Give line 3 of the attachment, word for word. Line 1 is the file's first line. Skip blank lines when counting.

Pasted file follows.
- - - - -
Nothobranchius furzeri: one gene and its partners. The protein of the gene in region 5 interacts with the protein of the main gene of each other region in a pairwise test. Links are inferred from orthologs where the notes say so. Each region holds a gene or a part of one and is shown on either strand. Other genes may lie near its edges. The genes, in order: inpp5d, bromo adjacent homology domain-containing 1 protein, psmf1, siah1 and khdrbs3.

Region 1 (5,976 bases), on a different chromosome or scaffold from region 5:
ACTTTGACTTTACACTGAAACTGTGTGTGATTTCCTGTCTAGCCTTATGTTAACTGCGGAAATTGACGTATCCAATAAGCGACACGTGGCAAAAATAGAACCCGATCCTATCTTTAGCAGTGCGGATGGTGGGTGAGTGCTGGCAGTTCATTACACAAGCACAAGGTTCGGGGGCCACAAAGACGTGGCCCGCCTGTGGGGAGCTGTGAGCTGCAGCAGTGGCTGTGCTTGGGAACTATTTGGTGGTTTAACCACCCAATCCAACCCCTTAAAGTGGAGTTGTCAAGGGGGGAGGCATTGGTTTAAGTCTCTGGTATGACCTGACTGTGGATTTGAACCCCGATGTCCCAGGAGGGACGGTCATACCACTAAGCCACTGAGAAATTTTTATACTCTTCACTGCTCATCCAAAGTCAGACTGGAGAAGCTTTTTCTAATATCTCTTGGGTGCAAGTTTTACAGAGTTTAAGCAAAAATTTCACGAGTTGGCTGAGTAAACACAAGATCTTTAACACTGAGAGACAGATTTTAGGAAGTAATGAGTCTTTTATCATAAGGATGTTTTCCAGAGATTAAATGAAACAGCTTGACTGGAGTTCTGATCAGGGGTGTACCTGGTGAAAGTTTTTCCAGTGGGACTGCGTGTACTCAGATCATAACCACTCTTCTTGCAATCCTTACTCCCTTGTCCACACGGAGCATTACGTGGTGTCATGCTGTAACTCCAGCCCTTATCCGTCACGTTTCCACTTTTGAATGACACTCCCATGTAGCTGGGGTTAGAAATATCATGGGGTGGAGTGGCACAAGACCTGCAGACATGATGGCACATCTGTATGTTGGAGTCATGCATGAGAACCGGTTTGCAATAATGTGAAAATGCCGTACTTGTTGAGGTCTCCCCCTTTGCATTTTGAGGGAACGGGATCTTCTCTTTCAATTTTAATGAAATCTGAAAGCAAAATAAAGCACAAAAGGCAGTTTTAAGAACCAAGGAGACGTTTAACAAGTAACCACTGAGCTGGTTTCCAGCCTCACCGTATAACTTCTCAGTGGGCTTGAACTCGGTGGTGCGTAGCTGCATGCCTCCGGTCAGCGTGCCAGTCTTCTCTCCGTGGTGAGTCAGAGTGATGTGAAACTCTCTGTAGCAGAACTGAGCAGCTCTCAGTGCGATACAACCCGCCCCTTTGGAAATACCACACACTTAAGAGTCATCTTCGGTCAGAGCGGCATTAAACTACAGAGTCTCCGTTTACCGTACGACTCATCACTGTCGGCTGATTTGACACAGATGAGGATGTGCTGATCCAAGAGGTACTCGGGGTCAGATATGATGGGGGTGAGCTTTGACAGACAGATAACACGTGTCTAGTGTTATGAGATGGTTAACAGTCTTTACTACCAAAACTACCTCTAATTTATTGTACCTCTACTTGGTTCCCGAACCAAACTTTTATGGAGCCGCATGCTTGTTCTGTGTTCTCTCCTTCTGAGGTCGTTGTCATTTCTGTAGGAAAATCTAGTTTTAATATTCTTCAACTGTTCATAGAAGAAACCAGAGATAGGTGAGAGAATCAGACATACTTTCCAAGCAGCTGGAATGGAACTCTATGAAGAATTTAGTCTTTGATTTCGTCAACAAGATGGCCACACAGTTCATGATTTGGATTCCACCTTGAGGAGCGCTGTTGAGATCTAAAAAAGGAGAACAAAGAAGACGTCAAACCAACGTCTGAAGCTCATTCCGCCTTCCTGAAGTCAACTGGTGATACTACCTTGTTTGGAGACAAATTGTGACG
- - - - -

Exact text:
ACTTTGACTTTACACTGAAACTGTGTGTGATTTCCTGTCTAGCCTTATGTTAACTGCGGAAATTGACGTATCCAATAAGCGACACGTGGCAAAAATAGAACCCGATCCTATCTTTAGCAGTGCGGATGGTGGGTGAGTGCTGGCAGTTCATTACACAAGCACAAGGTTCGGGGGCCACAAAGACGTGGCCCGCCTGTGGGGAGCTGTGAGCTGCAGCAGTGGCTGTGCTTGGGAACTATTTGGTGGTTTAACCACCCAATCCAACCCCTTAAAGTGGAGTTGTCAAGGGGGGAGGCATTGGTTTAAGTCTCTGGTATGACCTGACTGTGGATTTGAACCCCGATGTCCCAGGAGGGACGGTCATACCACTAAGCCACTGAGAAATTTTTATACTCTTCACTGCTCATCCAAAGTCAGACTGGAGAAGCTTTTTCTAATATCTCTTGGGTGCAAGTTTTACAGAGTTTAAGCAAAAATTTCACGAGTTGGCTGAGTAAACACAAGATCTTTAACACTGAGAGACAGATTTTAGGAAGTAATGAGTCTTTTATCATAAGGATGTTTTCCAGAGATTAAATGAAACAGCTTGACTGGAGTTCTGATCAGGGGTGTACCTGGTGAAAGTTTTTCCAGTGGGACTGCGTGTACTCAGATCATAACCACTCTTCTTGCAATCCTTACTCCCTTGTCCACACGGAGCATTACGTGGTGTCATGCTGTAACTCCAGCCCTTATCCGTCACGTTTCCACTTTTGAATGACACTCCCATGTAGCTGGGGTTAGAAATATCATGGGGTGGAGTGGCACAAGACCTGCAGACATGATGGCACATCTGTATGTTGGAGTCATGCATGAGAACCGGTTTGCAATAATGTGAAAATGCCGTACTTGTTGAGGTCTCCCCCTTTGCATTTTGAGGGAACGGGATCTTCTCTTTCAATTTTAATGAAATCTGAAAGCAAAATAAAGCACAAAAGGCAGTTTTAAGAACCAAGGAGACGTTTAACAAGTAACCACTGAGCTGGTTTCCAGCCTCACCGTATAACTTCTCAGTGGGCTTGAACTCGGTGGTGCGTAGCTGCATGCCTCCGGTCAGCGTGCCAGTCTTCTCTCCGTGGTGAGTCAGAGTGATGTGAAACTCTCTGTAGCAGAACTGAGCAGCTCTCAGTGCGATACAACCCGCCCCTTTGGAAATACCACACACTTAAGAGTCATCTTCGGTCAGAGCGGCATTAAACTACAGAGTCTCCGTTTACCGTACGACTCATCACTGTCGGCTGATTTGACACAGATGAGGATGTGCTGATCCAAGAGGTACTCGGGGTCAGATATGATGGGGGTGAGCTTTGACAGACAGATAACACGTGTCTAGTGTTATGAGATGGTTAACAGTCTTTACTACCAAAACTACCTCTAATTTATTGTACCTCTACTTGGTTCCCGAACCAAACTTTTATGGAGCCGCATGCTTGTTCTGTGTTCTCTCCTTCTGAGGTCGTTGTCATTTCTGTAGGAAAATCTAGTTTTAATATTCTTCAACTGTTCATAGAAGAAACCAGAGATAGGTGAGAGAATCAGACATACTTTCCAAGCAGCTGGAATGGAACTCTATGAAGAATTTAGTCTTTGATTTCGTCAACAAGATGGCCACACAGTTCATGATTTGGATTCCACCTTGAGGAGCGCTGTTGAGATCTAAAAAAGGAGAACAAAGAAGACGTCAAACCAACGTCTGAAGCTCATTCCGCCTTCCTGAAGTCAACTGGTGATACTACCTTGTTTGGAGACAAATTGTGACG